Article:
In today’s world, we have millions of people who own computers. What has emerged from this collective ownership of computers is a community, if you will, of computers which spans the entire globe through electronic connections. This commune of computers has become known as the Internet. On the Internet, there is contained immense quantities of knowledge. People ‘post’ items on the Internet, and in their own way, they contribute to the collective of knowledge available to basically anyone with a computer and a phone.

Placing something on the Internet is just like broadcasting something over the television waves. In the case of television, someone with a VCR could, if they wanted to, tape an NBA game, so that they may watch it later. However, at the beginning and end of each NBA game, it is stated that basically it is illegal to reproduce or rebroadcast the game without the expressed written consent of the NBA. Unfortunately for them, once they broadcast the game, there are people who tape it regardless of the copyright, therefore breaking copyright law. In the same manner, when someone posts something on the Internet, they can put all the copyrights and warnings that they want on it, but inevitably, it will be copied and used somewhere else without the “owner’s” permission.

Copyright laws are very good ideas to have so as to protect the rightful owner of a particular image or idea. Unfortunately, in most cases, copyright laws are so difficult to enforce, that they may as well be nonexistent. Software copyrights are violated left and right, and most people are unaware that they are even breaking the law by copying a friend’s program to their computer. It is the same with Internet copyrights. People copy images all the time, and later use them on their site. While it may be legal only for non-profit organizations or those with the owner’s permission, many, many people participate in this activity on a regular basis. In practice, most copyright laws, on the Internet and elsewhere, are simply enforced in such a manner that if you’re not making any money off the reproduction of an item, then you are okay.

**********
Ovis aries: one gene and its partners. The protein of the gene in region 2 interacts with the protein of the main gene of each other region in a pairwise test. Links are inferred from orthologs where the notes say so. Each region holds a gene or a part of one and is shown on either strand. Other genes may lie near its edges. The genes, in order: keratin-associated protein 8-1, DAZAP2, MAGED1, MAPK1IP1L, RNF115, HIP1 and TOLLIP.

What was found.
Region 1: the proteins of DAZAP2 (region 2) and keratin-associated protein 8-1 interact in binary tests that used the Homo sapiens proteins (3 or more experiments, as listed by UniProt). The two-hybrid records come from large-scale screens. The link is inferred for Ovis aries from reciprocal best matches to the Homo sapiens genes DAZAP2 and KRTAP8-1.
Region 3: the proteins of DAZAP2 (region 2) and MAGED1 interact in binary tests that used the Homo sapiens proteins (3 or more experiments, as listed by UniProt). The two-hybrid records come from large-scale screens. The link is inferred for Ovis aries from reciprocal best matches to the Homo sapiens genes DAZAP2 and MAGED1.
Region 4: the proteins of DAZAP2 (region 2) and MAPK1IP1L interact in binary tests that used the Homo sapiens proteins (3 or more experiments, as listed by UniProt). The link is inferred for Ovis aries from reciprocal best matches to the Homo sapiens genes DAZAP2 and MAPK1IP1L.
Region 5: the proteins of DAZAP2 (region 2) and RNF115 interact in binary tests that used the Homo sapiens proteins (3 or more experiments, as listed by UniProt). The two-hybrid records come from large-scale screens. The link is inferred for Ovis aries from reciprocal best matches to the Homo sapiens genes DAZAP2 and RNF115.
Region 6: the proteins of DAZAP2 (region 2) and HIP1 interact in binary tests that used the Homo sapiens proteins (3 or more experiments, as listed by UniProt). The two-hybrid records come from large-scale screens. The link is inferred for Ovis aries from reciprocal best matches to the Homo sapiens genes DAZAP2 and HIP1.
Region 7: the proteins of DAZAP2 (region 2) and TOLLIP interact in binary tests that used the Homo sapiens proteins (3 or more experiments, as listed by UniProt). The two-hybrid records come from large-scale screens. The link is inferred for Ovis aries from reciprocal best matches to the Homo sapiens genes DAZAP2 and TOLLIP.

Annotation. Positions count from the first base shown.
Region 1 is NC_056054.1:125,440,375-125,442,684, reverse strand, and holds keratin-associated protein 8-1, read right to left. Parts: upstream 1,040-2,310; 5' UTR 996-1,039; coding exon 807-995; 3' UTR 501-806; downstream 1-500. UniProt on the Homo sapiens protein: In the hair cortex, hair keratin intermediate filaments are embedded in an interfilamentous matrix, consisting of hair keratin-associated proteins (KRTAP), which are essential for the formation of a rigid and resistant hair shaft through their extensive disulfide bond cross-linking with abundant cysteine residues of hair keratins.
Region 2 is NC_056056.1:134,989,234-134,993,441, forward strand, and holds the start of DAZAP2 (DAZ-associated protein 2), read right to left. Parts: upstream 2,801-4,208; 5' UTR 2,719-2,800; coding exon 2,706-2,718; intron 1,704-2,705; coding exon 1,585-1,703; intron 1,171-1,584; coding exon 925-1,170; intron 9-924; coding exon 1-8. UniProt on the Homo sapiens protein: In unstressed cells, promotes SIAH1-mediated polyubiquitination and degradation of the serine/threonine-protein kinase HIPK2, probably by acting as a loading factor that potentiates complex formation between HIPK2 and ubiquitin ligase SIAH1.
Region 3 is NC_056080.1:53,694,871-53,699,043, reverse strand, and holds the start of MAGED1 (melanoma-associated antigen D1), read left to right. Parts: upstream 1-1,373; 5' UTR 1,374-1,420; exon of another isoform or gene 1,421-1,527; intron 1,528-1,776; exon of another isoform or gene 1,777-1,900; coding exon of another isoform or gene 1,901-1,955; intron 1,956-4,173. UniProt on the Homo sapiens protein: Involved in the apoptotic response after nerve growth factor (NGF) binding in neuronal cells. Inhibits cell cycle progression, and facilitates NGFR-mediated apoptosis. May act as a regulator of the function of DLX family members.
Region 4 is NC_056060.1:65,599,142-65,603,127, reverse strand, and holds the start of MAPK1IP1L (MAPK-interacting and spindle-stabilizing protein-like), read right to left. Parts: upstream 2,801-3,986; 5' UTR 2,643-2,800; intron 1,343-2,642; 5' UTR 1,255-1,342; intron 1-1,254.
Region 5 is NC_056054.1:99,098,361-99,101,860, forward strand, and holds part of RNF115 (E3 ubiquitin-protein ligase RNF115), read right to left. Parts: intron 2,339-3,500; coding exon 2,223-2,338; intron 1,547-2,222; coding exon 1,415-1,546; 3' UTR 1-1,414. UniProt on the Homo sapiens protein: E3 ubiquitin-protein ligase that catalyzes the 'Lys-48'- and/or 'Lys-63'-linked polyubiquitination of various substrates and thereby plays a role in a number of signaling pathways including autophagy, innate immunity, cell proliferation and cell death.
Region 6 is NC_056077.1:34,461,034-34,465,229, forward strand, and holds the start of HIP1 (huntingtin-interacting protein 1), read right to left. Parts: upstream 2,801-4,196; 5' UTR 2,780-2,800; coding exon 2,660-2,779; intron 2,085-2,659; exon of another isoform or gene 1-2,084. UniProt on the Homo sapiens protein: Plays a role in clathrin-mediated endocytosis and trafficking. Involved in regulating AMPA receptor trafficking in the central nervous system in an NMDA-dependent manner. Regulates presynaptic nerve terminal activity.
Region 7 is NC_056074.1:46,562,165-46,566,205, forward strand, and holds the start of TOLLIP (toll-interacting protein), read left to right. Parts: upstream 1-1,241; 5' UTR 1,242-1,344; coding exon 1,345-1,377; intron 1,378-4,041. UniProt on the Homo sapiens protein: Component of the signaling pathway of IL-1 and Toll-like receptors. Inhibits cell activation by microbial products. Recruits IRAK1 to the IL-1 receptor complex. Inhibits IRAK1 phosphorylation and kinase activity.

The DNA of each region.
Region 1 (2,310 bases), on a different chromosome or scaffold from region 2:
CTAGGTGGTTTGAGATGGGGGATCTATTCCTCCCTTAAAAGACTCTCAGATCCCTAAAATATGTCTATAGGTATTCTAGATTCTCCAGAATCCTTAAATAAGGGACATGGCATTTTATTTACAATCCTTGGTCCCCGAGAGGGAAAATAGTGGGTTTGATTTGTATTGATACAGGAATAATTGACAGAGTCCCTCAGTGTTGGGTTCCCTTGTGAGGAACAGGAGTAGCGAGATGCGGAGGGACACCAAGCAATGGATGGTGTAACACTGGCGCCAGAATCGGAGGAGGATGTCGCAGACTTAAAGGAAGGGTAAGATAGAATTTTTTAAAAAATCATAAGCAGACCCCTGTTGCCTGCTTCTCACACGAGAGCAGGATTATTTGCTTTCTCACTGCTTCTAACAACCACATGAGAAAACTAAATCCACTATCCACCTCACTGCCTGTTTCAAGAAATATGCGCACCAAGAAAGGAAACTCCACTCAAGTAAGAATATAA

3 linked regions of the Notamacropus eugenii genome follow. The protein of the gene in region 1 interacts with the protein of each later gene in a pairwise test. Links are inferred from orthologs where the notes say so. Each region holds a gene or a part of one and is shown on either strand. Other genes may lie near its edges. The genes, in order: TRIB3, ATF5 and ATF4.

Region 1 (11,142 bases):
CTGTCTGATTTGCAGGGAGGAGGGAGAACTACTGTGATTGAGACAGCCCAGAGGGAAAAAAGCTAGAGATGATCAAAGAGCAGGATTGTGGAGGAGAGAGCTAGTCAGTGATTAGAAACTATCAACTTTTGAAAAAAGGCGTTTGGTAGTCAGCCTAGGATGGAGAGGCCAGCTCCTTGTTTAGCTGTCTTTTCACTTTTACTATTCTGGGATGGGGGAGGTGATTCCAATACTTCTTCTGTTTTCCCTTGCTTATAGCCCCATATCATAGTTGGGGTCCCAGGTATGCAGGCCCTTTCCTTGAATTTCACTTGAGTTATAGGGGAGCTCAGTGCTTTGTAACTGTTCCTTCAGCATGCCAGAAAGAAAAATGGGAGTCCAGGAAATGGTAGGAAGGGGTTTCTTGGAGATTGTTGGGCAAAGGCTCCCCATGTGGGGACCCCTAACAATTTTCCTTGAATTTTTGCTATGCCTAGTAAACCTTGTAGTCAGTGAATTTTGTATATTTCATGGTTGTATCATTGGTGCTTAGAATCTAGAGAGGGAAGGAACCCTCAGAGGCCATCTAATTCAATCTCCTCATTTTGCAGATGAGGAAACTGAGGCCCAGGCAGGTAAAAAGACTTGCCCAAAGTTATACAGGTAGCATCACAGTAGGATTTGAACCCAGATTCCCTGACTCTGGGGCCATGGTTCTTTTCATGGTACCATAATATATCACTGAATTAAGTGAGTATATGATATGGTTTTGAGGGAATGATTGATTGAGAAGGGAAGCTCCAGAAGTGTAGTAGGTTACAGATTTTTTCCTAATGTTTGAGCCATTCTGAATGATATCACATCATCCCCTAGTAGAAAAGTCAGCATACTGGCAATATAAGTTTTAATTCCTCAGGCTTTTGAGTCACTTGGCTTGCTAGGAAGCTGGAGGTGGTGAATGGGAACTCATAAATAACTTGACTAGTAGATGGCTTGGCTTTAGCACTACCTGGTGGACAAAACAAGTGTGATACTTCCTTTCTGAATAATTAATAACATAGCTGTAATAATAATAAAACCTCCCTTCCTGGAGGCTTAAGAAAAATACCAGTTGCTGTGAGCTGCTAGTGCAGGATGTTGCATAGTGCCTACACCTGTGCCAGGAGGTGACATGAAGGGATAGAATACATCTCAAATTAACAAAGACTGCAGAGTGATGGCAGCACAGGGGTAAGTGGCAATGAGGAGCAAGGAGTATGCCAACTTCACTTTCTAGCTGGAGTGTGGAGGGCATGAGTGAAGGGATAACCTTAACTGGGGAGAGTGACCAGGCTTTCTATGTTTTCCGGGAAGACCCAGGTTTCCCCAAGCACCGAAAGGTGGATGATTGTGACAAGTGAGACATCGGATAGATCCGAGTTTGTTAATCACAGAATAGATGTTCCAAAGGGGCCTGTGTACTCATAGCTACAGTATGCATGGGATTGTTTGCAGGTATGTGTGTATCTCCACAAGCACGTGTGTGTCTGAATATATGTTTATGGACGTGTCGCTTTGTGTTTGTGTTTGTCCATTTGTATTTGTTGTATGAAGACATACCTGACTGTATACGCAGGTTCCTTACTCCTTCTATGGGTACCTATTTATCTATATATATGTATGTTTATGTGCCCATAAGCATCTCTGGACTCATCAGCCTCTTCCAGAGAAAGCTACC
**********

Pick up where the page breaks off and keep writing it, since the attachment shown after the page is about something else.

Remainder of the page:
On the Internet, when you post an item, you in essence say that anyone may take the image and do what they want with it. This is not the way it should be. If there was a way to enforce a law which prevented people from copying images without authorization, it would certainly be instituted, at least by the major companies with Web sites, such as Microsoft© and Intel©. Possibly the only way to enforce such a law would be to have some sort of program which detected when someone was copying off your server, and then would prompt them for a password. If they supplied the incorrect password, it would then scramble anything they tried to copy. Although this sounds like a good idea, it is highly infeasible. If it were possible to do such a thing in the first place, one would most likely need to have some sort of special server that would function in this manner, therefore making the idea ludicrously expensive.

Taking all of this information into account, it can be determined that although Internet copyright laws may be good ideas, Internet copyright practices would not change with or without a law, as people generally do what they want to as long as they think they can’t get caught, and in the case of copying things off the Internet, it would be a rare occurrence that one would get caught.

The views expressed in this essay are not necessarily those of the author.

Contents of this essay copyright 1997 tHE bRAIN© technology.

To be used only with permission.